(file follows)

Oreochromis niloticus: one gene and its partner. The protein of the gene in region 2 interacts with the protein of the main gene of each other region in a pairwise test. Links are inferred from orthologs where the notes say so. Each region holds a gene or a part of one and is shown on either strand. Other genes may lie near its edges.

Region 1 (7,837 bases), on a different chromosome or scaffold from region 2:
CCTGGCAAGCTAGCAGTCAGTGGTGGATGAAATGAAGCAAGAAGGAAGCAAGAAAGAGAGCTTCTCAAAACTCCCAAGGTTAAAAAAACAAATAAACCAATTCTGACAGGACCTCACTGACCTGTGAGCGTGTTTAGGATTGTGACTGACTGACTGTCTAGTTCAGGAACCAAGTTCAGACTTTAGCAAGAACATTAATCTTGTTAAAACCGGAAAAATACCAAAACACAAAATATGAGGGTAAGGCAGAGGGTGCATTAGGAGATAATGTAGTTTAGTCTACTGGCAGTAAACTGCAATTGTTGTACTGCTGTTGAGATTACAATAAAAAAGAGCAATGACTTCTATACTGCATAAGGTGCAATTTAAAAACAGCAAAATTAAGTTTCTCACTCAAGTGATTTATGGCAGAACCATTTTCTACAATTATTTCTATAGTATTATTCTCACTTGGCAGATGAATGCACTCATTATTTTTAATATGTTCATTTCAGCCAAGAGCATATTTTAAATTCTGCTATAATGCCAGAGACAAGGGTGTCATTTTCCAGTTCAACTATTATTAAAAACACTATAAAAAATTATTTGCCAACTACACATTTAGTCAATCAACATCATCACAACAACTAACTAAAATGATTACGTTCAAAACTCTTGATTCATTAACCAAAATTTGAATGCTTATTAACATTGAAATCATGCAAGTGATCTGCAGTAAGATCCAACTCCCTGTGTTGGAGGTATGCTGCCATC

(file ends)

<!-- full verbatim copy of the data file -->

Oreochromis niloticus: one gene and its partner. The protein of the gene in region 2 interacts with the protein of the main gene of each other region in a pairwise test. Links are inferred from orthologs where the notes say so. Each region holds a gene or a part of one and is shown on either strand. Other genes may lie near its edges.

Region 1 (7,837 bases), on a different chromosome or scaffold from region 2:
CCTGGCAAGCTAGCAGTCAGTGGTGGATGAAATGAAGCAAGAAGGAAGCAAGAAAGAGAGCTTCTCAAAACTCCCAAGGTTAAAAAAACAAATAAACCAATTCTGACAGGACCTCACTGACCTGTGAGCGTGTTTAGGATTGTGACTGACTGACTGTCTAGTTCAGGAACCAAGTTCAGACTTTAGCAAGAACATTAATCTTGTTAAAACCGGAAAAATACCAAAACACAAAATATGAGGGTAAGGCAGAGGGTGCATTAGGAGATAATGTAGTTTAGTCTACTGGCAGTAAACTGCAATTGTTGTACTGCTGTTGAGATTACAATAAAAAAGAGCAATGACTTCTATACTGCATAAGGTGCAATTTAAAAACAGCAAAATTAAGTTTCTCACTCAAGTGATTTATGGCAGAACCATTTTCTACAATTATTTCTATAGTATTATTCTCACTTGGCAGATGAATGCACTCATTATTTTTAATATGTTCATTTCAGCCAAGAGCATATTTTAAATTCTGCTATAATGCCAGAGACAAGGGTGTCATTTTCCAGTTCAACTATTATTAAAAACACTATAAAAAATTATTTGCCAACTACACATTTAGTCAATCAACATCATCACAACAACTAACTAAAATGATTACGTTCAAAACTCTTGATTCATTAACCAAAATTTGAATGCTTATTAACATTGAAATCATGCAAGTGATCTGCAGTAAGATCCAACTCCCTGTGTTGGAGGTATGCTGCCATC